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Group training - helpful tips for introverts

17 January 2014

If you are an introvert it may seem like group training is a slow death sentence, designed by extroverts, for extroverts.  The facilitator may be really looking forward to sharing your thoughts ad-nauseum, and most of the group will be over-ready to contribute, while you just want some peace and quiet.  Instead of making yourself as small as possible and wishing the group would just be quiet and THINK!, there are things you can do to care for yourself in this most dangerous of situations.




If you look nervous the predatory facilitator will pick you from a mile away and might even ask you to perform the first excruciating “ice-breaker”.  Your first instinct might be to check your phone and pull your hoodie up over your head as you sink back into your chair, hoping this madness will end!  Courage!  One way to energise yourself is “the teenager”.  Close your eyes for a moment and – while they are closed – roll them as far to the back of your head as you can – a classic teenage move.  You might notice the desire to yawn, and your back straightening up.  You may find yourself taking  in oxygen and feeling just a tiny bit refreshed with your chest out and your head up.  Looking alert and confident often causes inexperienced facilitators to brush straight past you and zero in on those “least engaged”.


If you look like you are disengaging, an inexperienced facilitator may chase after you, trying to get you back, making sure that “everyone gets a voice here – no, seriously, you HAVE to have a voice here”


You might want to run out of the room to recover lost energy, but you can energise yourself without leaving.  Try “Doing the Y” .  Stretch with your arms up high in the air in a Y Shape, fists clenched.  Changing your body to be more powerful can help you feel more energised.  Let’s face it, these people are sapping the life out of you with their incessant talking, so it is worth a shot. The “Y” may help you regenerate feelings of lost energy without having to escape. 


Get outside, alone or with a trusted colleague, as much as you can.  (Just remember to come back – maybe set an alarm so you don’t get caught up solving the problems of the world in your head.  You know, like the issue your sister is having with her boyfriend, and how Christmas even works, and why the train platform announcers are so damn confusing – all at the same time!).  At least stand in a quiet corner in the sunshine if you can.  It just feels good and helps you process.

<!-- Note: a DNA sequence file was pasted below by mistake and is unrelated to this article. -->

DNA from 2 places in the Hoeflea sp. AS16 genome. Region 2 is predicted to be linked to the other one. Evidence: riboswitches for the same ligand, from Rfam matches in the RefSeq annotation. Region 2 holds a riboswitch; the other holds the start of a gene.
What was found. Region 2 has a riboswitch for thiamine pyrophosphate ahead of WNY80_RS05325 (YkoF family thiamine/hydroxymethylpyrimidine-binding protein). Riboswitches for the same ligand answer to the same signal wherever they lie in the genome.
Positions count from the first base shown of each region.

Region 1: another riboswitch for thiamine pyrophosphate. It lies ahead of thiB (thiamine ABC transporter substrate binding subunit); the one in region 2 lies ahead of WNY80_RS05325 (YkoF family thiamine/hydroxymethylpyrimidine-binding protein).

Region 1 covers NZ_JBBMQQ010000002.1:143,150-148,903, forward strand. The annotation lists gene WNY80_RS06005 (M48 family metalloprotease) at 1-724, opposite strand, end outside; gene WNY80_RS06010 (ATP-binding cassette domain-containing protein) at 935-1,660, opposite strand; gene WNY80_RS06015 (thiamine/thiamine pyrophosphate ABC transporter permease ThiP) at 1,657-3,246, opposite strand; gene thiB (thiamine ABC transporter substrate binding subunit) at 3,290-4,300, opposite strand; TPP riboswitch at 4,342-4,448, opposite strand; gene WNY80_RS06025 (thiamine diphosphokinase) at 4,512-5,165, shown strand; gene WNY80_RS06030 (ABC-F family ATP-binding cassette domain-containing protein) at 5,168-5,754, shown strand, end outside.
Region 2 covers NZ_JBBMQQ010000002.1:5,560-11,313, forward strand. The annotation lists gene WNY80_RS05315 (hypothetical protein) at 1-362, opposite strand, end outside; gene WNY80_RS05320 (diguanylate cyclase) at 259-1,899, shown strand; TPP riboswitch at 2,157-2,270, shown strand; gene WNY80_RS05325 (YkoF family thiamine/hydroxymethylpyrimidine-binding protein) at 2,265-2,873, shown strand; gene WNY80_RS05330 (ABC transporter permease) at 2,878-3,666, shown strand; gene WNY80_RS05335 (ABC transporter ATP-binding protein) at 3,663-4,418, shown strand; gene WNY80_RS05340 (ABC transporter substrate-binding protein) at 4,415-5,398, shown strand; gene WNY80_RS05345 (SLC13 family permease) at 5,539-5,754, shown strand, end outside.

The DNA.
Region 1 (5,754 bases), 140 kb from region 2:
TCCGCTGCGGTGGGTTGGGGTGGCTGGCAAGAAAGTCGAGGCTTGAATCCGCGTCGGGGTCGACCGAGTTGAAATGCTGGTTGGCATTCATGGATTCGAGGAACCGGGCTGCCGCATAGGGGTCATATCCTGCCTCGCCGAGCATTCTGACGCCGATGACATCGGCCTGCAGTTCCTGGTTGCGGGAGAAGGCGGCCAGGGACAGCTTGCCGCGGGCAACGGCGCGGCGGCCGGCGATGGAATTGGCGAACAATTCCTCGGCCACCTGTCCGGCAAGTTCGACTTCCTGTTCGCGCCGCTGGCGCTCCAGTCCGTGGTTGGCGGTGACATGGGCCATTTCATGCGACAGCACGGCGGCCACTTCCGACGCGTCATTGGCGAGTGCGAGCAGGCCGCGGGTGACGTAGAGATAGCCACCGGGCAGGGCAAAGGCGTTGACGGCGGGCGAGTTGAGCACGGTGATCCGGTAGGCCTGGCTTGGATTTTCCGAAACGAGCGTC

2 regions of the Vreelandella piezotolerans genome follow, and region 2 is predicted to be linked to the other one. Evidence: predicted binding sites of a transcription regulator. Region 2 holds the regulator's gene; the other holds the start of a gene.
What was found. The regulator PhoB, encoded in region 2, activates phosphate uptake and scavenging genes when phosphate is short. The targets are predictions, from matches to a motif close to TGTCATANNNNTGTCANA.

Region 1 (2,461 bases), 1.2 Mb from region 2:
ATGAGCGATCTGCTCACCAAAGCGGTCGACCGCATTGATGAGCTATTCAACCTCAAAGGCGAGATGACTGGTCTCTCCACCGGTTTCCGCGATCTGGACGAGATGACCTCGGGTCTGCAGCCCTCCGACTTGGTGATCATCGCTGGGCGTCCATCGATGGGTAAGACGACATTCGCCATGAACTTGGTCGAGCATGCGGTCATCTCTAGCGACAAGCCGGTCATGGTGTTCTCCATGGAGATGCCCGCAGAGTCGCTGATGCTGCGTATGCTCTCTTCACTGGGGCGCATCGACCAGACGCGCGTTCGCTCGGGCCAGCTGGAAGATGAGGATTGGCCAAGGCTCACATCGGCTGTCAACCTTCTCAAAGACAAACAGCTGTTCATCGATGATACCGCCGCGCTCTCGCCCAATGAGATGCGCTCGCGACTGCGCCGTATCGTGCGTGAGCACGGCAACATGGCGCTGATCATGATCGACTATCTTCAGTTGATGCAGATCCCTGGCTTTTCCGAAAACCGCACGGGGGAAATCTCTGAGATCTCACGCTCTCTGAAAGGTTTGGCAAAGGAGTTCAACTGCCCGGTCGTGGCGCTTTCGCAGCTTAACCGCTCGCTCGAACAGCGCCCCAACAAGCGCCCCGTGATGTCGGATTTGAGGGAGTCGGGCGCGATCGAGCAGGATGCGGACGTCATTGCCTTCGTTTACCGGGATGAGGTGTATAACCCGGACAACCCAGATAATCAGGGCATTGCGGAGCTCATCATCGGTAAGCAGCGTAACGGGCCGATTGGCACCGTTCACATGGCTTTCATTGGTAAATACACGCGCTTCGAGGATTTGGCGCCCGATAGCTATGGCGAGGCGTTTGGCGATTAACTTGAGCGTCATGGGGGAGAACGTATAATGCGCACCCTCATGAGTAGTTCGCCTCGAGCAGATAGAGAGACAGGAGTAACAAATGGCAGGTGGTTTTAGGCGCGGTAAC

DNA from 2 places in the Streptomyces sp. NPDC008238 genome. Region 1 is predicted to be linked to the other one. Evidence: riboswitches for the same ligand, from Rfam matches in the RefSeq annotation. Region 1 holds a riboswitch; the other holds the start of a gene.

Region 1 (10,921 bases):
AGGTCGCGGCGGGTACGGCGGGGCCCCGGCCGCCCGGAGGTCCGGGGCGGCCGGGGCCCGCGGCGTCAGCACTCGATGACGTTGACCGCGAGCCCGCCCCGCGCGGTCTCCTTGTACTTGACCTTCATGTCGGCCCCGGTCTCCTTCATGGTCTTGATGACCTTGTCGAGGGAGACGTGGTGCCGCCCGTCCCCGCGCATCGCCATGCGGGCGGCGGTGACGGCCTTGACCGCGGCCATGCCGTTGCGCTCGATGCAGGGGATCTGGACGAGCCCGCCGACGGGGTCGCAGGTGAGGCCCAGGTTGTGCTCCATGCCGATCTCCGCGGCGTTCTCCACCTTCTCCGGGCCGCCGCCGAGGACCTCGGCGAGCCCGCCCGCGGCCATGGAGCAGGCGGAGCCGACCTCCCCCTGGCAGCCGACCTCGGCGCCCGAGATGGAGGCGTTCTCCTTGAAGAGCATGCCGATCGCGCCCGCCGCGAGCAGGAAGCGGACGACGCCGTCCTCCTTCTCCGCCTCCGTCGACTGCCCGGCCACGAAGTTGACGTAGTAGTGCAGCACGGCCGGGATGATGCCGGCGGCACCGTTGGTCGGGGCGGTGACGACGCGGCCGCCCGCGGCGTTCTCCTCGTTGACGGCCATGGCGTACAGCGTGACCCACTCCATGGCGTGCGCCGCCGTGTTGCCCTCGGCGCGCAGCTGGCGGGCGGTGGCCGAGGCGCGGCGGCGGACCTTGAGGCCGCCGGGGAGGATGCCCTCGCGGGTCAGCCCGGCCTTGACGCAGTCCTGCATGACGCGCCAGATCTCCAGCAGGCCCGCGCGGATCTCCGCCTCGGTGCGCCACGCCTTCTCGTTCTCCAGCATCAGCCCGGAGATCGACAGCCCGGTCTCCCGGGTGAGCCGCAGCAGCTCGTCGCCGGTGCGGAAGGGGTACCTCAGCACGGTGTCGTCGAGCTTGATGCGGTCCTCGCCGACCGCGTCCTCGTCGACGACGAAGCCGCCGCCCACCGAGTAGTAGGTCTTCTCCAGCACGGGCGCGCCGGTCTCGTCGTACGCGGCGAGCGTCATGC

2. POWER SHIELDS - “Triple-Nod” and “I Agree”


The triple-nod can help you avoid having to share your real answer with these people, even if it is quietly brilliant.  If the facilitator looks at you directly in the eyes don’t panic!  Just nod three times in quick succession and they might move on, looking for the one participant who’s too slow to react!  If you get caught in a situation where you need to reply, you can always shift to I agree.  It helps you conserve as much energy as possible.  Pretend to continue the conversation by saying “I agree with <insert name of previous speaker here>” and then turn to a colleague and ask “What’s your opinion?”  If they are an extravert they will launch into a monologue and nobody will notice how you just passed the ball.




If you are absolutely stuck, roll your eyes and laugh lightly to no one in particular while saying “Well, isn’t it obvious?”   Look around and see how many people in the group nod their head and take your comment very seriously.  One of them WILL start talking and you will be saved a very painful death.  OK, it’s rude, but it will give you time to work out an emergency escape plan.


BUT SERIOUSLY… good luck and keep an eye out for the 7 vital questions training providers need to ask about  the programs and the facilitators they use.



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